- Security has been a fundamental design concept for the Hart Voting System from the beginning.
- The Hart Voting System includes both physical and electronic intrusion detection controls, such as standard election seals and time-stamped transaction logs that record every system action related to the voting process.
- The Hart Voting System provides:
- Digital encryption to protect data.
- Multiple memory storage of cast ballot data.
- Self-contained components that are not externally networked.
- Thorough audit logs that provide transparency.
- Malicious code, or any executable software, cannot be run off of the data card from the polling place. The technology simply doesn’t support this scenario.
- Once a vote is cast on the eSlate system, multiple copies of the electronic ballot are saved simultaneously in different locations (on the eSlate, on the JBC and on the MBB which is inserted in the JBC), making lost data or undetectable fraud virtually impossible.
- The eSlate’s SELECT Wheel™ interface does not require calibration like older touch screen systems. There is no chance of false touches due to ballot images that are misaligned with touch sensors.
- The eSlate has no external openings that could create a breach in the system’s security that might provide access for creative hackers or others seeking to tamper, subvert, or vandalize the system or the election.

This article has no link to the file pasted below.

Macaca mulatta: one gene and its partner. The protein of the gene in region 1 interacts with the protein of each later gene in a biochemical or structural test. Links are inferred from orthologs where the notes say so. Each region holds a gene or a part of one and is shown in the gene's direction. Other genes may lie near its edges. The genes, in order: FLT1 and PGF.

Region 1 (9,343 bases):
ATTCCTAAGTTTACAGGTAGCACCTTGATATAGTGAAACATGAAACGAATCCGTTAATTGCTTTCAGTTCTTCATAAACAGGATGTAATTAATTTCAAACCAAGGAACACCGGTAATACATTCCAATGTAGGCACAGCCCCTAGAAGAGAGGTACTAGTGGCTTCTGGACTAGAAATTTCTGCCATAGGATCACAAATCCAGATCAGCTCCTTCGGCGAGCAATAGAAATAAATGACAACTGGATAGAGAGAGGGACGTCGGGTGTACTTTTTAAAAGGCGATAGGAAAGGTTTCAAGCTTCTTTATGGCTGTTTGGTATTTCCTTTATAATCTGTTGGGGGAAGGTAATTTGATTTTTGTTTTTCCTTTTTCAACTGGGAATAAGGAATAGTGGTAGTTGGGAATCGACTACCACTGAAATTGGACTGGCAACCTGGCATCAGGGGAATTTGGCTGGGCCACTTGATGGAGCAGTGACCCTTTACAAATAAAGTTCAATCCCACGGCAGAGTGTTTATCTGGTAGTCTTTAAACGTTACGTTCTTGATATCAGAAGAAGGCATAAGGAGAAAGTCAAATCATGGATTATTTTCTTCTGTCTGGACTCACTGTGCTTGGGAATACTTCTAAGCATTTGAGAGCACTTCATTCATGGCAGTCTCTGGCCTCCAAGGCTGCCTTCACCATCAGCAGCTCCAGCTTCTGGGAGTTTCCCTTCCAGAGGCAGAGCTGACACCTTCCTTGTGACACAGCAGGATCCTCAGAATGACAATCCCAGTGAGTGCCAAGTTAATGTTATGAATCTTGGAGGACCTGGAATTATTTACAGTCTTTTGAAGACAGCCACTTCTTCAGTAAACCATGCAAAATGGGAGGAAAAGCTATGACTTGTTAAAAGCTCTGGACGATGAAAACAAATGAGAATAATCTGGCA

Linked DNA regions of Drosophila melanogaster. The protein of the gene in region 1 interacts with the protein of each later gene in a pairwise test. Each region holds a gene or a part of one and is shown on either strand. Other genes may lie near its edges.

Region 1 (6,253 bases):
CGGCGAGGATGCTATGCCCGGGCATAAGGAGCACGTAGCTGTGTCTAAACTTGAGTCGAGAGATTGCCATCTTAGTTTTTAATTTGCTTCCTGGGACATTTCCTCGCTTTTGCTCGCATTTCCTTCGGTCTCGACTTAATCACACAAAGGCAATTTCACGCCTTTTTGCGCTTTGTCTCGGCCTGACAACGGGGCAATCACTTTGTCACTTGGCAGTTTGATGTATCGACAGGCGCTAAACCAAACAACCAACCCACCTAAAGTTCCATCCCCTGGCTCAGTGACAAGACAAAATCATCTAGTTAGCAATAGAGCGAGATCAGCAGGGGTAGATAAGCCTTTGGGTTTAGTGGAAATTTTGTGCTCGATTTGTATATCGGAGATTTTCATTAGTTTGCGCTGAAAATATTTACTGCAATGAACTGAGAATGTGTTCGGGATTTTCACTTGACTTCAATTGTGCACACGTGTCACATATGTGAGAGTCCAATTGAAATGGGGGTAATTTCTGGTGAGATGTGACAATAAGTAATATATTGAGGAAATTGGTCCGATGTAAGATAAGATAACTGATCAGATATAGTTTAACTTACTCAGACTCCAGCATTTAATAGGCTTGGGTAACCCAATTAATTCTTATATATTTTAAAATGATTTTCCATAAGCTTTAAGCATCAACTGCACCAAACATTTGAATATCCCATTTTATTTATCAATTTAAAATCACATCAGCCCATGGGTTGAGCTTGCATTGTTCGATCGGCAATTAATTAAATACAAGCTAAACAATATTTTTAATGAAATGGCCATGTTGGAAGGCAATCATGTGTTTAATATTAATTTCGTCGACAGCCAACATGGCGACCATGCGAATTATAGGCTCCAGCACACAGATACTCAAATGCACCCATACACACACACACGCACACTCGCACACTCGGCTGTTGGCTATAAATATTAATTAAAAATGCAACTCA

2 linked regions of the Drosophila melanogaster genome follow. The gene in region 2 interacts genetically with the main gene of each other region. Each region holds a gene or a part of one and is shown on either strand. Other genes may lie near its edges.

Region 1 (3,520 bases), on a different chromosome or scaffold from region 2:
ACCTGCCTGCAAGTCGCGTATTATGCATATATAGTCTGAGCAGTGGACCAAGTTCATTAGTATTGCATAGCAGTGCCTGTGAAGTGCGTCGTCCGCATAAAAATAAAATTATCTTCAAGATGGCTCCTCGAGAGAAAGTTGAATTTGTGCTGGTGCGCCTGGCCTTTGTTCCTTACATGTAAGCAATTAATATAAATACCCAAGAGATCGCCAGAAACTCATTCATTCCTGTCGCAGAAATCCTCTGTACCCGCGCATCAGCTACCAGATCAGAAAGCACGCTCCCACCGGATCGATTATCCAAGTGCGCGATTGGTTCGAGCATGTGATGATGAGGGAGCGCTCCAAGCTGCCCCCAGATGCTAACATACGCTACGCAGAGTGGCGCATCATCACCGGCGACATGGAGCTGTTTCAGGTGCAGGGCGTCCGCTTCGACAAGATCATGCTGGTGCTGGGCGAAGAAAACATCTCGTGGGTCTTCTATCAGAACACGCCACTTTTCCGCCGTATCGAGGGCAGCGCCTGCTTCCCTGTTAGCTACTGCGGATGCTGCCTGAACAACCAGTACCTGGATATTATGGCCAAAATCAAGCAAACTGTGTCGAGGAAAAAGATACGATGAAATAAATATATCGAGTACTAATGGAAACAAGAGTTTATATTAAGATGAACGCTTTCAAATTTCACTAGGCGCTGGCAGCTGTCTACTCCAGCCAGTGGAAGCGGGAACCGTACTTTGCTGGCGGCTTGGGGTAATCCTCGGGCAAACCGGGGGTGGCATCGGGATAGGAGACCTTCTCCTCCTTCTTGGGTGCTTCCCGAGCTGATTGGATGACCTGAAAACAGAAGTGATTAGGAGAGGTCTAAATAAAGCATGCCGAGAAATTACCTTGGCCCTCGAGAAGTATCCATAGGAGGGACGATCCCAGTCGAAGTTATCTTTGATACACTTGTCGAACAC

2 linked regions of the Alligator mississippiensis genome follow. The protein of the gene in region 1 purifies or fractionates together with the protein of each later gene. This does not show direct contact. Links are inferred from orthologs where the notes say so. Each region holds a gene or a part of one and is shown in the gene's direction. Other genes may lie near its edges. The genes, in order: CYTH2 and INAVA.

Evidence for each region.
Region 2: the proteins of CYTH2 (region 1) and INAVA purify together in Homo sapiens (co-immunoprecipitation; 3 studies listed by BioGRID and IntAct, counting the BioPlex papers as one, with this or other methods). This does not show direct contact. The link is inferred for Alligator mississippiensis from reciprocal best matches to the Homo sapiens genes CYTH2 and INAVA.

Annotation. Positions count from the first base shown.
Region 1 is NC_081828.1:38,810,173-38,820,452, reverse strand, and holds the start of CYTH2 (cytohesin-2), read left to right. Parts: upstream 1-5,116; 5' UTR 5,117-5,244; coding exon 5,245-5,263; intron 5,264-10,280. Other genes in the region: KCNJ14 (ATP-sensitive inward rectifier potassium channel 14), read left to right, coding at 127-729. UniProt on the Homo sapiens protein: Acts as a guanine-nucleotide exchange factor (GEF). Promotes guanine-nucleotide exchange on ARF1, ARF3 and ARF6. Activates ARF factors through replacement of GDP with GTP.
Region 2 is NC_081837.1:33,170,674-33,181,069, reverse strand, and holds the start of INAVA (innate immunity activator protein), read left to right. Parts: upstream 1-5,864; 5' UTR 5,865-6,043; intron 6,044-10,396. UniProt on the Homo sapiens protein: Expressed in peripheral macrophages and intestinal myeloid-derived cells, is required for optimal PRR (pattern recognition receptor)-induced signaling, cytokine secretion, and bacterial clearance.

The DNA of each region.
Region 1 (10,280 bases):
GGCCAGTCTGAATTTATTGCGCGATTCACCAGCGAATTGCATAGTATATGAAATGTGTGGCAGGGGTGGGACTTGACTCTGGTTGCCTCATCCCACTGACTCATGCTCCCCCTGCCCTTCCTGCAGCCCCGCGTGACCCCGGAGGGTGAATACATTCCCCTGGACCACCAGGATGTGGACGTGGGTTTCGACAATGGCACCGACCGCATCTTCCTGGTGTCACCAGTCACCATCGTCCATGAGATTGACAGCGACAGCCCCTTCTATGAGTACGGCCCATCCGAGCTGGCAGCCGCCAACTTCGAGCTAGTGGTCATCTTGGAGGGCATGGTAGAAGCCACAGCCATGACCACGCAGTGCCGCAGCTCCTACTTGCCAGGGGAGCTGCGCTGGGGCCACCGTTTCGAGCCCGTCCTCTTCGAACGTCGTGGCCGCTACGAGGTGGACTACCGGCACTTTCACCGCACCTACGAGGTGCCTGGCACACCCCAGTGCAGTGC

- The system’s eSlate® device allows the voter to double-check the ballot before casting it.
- Each of the vote records can be verified and audited for security and accuracy.
- The eScan provides triple redundancy of the voter’s choices: on the MBB flash memory card, within the eScan memory, and on the original marked paper ballot.
- The scanned paper ballots are secured in a locked ballot box connected to the eScan.
- The eScan also provides an electronic audit log that records all actions performed on the device with a date-time stamp.
- The audit log can be printed out as needed by the jurisdiction.
Neither Hart system is ever, in any way, connected to any of the following:
- Intranet or in-ofﬁce networks
- Voter rolls/registration
- Voter personal data
- Other county election office applications
- Campaign/donor information
- Party/campaign volunteer information or schedules
- Voter communications regarding times/locations for early or Election Day voting
- Email systems
Altogether, these features are part of securing elections, making sure that every vote is accurately recorded, the voting process is transparent to voters, and results are auditable. Security is a key element in providing fair and accurate elections for all voters.